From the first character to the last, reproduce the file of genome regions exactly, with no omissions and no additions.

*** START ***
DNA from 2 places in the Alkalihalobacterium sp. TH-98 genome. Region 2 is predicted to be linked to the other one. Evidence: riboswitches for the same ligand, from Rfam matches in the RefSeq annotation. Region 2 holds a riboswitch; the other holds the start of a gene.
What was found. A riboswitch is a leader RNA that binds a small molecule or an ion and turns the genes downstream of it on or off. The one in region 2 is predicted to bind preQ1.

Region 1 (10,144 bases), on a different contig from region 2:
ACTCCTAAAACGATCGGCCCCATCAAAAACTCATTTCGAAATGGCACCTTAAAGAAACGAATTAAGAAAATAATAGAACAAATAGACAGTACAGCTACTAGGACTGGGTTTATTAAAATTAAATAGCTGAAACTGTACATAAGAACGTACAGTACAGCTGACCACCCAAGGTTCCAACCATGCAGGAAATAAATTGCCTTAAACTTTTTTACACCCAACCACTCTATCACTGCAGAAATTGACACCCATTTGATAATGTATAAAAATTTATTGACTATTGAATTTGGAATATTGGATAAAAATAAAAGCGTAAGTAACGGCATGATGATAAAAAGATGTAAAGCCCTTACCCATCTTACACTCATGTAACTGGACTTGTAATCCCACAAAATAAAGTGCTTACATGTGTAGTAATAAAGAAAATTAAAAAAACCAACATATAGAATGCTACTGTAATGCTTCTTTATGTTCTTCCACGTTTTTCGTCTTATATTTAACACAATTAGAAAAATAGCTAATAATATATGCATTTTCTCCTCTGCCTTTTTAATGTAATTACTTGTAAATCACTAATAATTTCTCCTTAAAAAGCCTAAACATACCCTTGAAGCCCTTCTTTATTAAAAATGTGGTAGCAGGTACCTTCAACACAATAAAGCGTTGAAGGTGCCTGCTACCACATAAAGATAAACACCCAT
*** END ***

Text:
DNA from 2 places in the Alkalihalobacterium sp. TH-98 genome. Region 2 is predicted to be linked to the other one. Evidence: riboswitches for the same ligand, from Rfam matches in the RefSeq annotation. Region 2 holds a riboswitch; the other holds the start of a gene.
What was found. A riboswitch is a leader RNA that binds a small molecule or an ion and turns the genes downstream of it on or off. The one in region 2 is predicted to bind preQ1.

Region 1 (10,144 bases), on a different contig from region 2:
ACTCCTAAAACGATCGGCCCCATCAAAAACTCATTTCGAAATGGCACCTTAAAGAAACGAATTAAGAAAATAATAGAACAAATAGACAGTACAGCTACTAGGACTGGGTTTATTAAAATTAAATAGCTGAAACTGTACATAAGAACGTACAGTACAGCTGACCACCCAAGGTTCCAACCATGCAGGAAATAAATTGCCTTAAACTTTTTTACACCCAACCACTCTATCACTGCAGAAATTGACACCCATTTGATAATGTATAAAAATTTATTGACTATTGAATTTGGAATATTGGATAAAAATAAAAGCGTAAGTAACGGCATGATGATAAAAAGATGTAAAGCCCTTACCCATCTTACACTCATGTAACTGGACTTGTAATCCCACAAAATAAAGTGCTTACATGTGTAGTAATAAAGAAAATTAAAAAAACCAACATATAGAATGCTACTGTAATGCTTCTTTATGTTCTTCCACGTTTTTCGTCTTATATTTAACACAATTAGAAAAATAGCTAATAATATATGCATTTTCTCCTCTGCCTTTTTAATGTAATTACTTGTAAATCACTAATAATTTCTCCTTAAAAAGCCTAAACATACCCTTGAAGCCCTTCTTTATTAAAAATGTGGTAGCAGGTACCTTCAACACAATAAAGCGTTGAAGGTGCCTGCTACCACATAAAGATAAACACCCAT